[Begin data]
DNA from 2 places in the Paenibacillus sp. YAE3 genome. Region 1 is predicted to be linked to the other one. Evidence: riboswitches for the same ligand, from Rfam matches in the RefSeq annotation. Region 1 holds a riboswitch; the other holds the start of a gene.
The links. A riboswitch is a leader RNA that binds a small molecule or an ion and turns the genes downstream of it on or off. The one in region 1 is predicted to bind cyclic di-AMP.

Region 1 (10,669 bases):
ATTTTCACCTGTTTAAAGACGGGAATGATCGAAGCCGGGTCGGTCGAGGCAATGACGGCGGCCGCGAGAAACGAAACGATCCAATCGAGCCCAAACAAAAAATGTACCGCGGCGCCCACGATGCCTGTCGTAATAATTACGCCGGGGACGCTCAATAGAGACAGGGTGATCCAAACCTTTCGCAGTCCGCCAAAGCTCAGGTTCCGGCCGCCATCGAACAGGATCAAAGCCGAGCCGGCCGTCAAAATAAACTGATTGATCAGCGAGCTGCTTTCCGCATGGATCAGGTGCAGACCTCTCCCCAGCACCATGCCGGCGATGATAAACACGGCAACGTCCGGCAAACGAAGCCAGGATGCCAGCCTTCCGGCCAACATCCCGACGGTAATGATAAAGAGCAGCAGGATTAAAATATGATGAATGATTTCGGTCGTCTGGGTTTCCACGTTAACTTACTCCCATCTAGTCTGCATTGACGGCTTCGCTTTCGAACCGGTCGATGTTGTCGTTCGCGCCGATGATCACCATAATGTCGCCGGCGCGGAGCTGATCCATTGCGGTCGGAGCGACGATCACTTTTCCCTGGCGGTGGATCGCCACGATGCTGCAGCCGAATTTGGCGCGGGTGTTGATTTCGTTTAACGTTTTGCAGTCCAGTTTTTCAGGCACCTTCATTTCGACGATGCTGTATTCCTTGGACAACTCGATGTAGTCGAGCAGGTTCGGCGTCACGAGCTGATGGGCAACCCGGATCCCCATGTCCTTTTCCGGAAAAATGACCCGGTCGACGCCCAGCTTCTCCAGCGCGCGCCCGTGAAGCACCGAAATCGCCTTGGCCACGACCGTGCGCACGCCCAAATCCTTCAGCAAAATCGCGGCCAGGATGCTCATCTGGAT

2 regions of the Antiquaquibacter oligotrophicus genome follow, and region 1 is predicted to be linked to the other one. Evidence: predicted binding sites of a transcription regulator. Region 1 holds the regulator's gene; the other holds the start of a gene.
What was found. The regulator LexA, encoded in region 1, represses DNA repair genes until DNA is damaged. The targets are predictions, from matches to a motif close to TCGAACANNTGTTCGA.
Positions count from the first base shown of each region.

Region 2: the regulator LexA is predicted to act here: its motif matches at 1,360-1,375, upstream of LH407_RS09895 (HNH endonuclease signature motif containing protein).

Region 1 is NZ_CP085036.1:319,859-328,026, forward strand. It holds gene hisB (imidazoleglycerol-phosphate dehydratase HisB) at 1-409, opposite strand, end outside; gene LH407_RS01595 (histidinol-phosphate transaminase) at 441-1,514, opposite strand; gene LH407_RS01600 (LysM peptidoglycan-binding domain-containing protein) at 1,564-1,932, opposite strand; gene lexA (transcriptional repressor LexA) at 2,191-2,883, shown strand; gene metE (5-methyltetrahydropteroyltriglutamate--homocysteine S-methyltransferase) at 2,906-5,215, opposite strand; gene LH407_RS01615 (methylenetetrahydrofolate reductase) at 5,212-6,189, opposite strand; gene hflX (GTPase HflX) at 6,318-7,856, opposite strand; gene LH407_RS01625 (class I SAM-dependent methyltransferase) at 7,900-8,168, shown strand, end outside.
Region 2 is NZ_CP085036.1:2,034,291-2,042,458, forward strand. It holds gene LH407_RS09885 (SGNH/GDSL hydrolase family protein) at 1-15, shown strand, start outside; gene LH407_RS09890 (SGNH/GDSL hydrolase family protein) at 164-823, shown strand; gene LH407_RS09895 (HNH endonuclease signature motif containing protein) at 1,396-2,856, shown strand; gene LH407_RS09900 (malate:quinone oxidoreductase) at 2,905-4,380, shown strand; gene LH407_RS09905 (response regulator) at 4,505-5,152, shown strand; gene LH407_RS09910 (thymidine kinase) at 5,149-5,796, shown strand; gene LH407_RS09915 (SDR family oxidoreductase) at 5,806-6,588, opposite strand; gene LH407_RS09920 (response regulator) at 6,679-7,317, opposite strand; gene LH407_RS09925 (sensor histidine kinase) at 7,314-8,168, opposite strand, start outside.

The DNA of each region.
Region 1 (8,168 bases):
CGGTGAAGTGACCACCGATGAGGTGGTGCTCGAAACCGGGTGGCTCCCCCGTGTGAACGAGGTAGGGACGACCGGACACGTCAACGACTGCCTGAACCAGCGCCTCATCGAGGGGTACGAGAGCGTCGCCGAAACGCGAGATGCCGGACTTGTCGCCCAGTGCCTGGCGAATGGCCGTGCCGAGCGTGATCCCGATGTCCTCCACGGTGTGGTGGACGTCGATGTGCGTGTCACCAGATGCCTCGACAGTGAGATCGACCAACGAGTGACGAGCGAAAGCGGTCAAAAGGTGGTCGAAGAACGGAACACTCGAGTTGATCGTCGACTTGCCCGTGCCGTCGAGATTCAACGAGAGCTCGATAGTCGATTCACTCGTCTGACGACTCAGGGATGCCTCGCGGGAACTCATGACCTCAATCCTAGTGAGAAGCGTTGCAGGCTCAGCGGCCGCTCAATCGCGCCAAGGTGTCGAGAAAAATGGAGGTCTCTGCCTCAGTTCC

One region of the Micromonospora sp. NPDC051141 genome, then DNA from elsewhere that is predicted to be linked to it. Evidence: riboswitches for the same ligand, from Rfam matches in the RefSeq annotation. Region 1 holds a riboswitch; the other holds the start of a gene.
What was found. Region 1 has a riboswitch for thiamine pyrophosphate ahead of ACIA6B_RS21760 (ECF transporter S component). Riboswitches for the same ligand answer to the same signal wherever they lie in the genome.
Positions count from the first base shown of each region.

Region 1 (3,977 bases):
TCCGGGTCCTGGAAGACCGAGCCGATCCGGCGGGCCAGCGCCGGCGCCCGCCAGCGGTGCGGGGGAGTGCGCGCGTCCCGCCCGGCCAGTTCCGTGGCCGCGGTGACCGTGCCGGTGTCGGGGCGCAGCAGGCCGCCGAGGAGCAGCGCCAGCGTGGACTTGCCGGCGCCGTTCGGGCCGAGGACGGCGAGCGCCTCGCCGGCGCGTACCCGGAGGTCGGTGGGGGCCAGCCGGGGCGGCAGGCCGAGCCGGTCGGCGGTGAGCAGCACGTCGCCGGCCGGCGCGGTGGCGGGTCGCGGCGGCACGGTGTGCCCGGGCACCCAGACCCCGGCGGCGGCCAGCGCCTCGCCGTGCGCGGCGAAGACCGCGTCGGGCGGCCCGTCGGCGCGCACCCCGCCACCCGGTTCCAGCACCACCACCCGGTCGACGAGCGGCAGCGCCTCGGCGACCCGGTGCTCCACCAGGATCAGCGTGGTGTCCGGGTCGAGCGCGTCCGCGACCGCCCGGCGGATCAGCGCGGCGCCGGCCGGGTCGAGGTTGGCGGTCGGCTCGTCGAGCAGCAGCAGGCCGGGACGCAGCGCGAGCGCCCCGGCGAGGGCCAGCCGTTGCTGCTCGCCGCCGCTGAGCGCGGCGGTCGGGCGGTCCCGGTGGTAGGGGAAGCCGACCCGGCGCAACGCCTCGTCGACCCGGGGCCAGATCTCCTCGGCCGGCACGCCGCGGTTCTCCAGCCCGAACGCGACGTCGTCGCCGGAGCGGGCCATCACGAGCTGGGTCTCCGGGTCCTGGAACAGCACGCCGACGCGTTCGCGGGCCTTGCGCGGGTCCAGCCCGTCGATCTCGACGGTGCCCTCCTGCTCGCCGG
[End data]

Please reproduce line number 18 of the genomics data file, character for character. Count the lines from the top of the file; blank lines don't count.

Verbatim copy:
TCCGGGTCCTGGAAGACCGAGCCGATCCGGCGGGCCAGCGCCGGCGCCCGCCAGCGGTGCGGGGGAGTGCGCGCGTCCCGCCCGGCCAGTTCCGTGGCCGCGGTGACCGTGCCGGTGTCGGGGCGCAGCAGGCCGCCGAGGAGCAGCGCCAGCGTGGACTTGCCGGCGCCGTTCGGGCCGAGGACGGCGAGCGCCTCGCCGGCGCGTACCCGGAGGTCGGTGGGGGCCAGCCGGGGCGGCAGGCCGAGCCGGTCGGCGGTGAGCAGCACGTCGCCGGCCGGCGCGGTGGCGGGTCGCGGCGGCACGGTGTGCCCGGGCACCCAGACCCCGGCGGCGGCCAGCGCCTCGCCGTGCGCGGCGAAGACCGCGTCGGGCGGCCCGTCGGCGCGCACCCCGCCACCCGGTTCCAGCACCACCACCCGGTCGACGAGCGGCAGCGCCTCGGCGACCCGGTGCTCCACCAGGATCAGCGTGGTGTCCGGGTCGAGCGCGTCCGCGACCGCCCGGCGGATCAGCGCGGCGCCGGCCGGGTCGAGGTTGGCGGTCGGCTCGTCGAGCAGCAGCAGGCCGGGACGCAGCGCGAGCGCCCCGGCGAGGGCCAGCCGTTGCTGCTCGCCGCCGCTGAGCGCGGCGGTCGGGCGGTCCCGGTGGTAGGGGAAGCCGACCCGGCGCAACGCCTCGTCGACCCGGGGCCAGATCTCCTCGGCCGGCACGCCGCGGTTCTCCAGCCCGAACGCGACGTCGTCGCCGGAGCGGGCCATCACGAGCTGGGTCTCCGGGTCCTGGAACAGCACGCCGACGCGTTCGCGGGCCTTGCGCGGGTCCAGCCCGTCGATCTCGACGGTGCCCTCCTGCTCGCCGG